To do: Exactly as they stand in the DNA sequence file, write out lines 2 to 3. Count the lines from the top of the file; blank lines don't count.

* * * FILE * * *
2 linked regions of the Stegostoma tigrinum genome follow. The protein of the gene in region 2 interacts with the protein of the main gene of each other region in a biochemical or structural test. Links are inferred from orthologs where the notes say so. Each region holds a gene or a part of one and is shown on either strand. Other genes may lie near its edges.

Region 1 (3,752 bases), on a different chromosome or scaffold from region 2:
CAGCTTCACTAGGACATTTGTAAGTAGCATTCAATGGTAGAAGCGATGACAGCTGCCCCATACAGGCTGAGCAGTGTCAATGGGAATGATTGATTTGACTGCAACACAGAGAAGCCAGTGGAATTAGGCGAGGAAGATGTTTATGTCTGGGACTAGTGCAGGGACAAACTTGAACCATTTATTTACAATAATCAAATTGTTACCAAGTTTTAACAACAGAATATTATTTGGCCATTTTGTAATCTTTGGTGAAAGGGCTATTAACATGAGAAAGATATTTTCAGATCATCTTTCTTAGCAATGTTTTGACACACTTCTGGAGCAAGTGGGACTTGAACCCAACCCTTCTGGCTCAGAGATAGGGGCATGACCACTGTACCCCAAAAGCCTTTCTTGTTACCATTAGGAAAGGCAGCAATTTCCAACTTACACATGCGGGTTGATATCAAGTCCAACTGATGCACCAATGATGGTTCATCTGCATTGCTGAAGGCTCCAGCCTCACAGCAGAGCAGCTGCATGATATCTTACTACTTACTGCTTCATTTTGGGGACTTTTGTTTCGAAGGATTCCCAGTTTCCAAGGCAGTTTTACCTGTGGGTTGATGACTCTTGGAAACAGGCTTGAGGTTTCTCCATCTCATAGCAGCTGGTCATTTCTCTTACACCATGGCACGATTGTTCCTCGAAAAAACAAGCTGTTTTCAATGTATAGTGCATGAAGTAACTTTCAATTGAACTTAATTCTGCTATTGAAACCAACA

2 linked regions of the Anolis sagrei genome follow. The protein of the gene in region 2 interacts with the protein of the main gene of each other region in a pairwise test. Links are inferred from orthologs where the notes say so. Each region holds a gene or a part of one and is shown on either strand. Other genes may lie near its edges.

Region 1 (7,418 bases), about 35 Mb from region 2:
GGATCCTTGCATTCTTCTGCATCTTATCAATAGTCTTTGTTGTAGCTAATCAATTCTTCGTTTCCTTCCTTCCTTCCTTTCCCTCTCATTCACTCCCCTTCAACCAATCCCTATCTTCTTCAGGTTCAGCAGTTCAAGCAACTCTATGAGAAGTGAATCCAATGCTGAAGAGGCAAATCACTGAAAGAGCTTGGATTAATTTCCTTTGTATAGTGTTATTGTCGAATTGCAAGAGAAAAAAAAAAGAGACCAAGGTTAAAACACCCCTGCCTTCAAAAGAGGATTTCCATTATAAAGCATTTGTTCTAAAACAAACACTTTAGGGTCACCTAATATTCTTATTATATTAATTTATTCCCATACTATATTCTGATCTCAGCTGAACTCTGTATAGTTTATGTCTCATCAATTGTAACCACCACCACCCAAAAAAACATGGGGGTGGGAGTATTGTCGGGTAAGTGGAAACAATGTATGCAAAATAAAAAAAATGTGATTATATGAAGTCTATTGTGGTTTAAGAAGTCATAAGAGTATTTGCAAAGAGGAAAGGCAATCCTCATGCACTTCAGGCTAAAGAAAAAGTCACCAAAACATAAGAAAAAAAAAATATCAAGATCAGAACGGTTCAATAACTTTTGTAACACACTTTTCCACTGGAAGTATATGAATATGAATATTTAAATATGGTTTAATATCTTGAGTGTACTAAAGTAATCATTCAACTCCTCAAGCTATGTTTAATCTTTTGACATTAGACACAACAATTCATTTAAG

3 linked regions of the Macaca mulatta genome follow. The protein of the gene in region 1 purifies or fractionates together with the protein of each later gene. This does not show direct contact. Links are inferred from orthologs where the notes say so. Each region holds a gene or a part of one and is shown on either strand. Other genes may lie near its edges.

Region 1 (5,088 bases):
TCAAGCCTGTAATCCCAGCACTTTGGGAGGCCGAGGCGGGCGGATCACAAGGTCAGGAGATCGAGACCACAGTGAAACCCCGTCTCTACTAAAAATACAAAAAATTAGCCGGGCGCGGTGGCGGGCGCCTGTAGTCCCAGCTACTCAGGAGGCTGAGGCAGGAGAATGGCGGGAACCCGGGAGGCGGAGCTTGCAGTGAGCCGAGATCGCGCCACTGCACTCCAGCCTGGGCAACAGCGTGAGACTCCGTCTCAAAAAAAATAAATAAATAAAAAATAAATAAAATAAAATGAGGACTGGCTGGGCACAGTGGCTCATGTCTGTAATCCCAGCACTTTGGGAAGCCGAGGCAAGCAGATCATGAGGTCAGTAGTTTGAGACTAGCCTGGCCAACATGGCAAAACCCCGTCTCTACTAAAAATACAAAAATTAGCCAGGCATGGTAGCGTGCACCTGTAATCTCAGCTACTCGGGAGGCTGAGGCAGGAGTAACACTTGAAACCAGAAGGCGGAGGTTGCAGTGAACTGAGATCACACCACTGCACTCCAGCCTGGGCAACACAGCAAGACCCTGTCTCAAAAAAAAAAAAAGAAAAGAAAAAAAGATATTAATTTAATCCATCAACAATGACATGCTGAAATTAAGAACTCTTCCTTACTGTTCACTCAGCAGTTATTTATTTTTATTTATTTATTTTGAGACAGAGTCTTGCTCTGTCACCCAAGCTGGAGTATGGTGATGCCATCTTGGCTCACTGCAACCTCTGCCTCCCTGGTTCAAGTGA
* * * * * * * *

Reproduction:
Region 1 (3,752 bases), on a different chromosome or scaffold from region 2:
CAGCTTCACTAGGACATTTGTAAGTAGCATTCAATGGTAGAAGCGATGACAGCTGCCCCATACAGGCTGAGCAGTGTCAATGGGAATGATTGATTTGACTGCAACACAGAGAAGCCAGTGGAATTAGGCGAGGAAGATGTTTATGTCTGGGACTAGTGCAGGGACAAACTTGAACCATTTATTTACAATAATCAAATTGTTACCAAGTTTTAACAACAGAATATTATTTGGCCATTTTGTAATCTTTGGTGAAAGGGCTATTAACATGAGAAAGATATTTTCAGATCATCTTTCTTAGCAATGTTTTGACACACTTCTGGAGCAAGTGGGACTTGAACCCAACCCTTCTGGCTCAGAGATAGGGGCATGACCACTGTACCCCAAAAGCCTTTCTTGTTACCATTAGGAAAGGCAGCAATTTCCAACTTACACATGCGGGTTGATATCAAGTCCAACTGATGCACCAATGATGGTTCATCTGCATTGCTGAAGGCTCCAGCCTCACAGCAGAGCAGCTGCATGATATCTTACTACTTACTGCTTCATTTTGGGGACTTTTGTTTCGAAGGATTCCCAGTTTCCAAGGCAGTTTTACCTGTGGGTTGATGACTCTTGGAAACAGGCTTGAGGTTTCTCCATCTCATAGCAGCTGGTCATTTCTCTTACACCATGGCACGATTGTTCCTCGAAAAAACAAGCTGTTTTCAATGTATAGTGCATGAAGTAACTTTCAATTGAACTTAATTCTGCTATTGAAACCAACA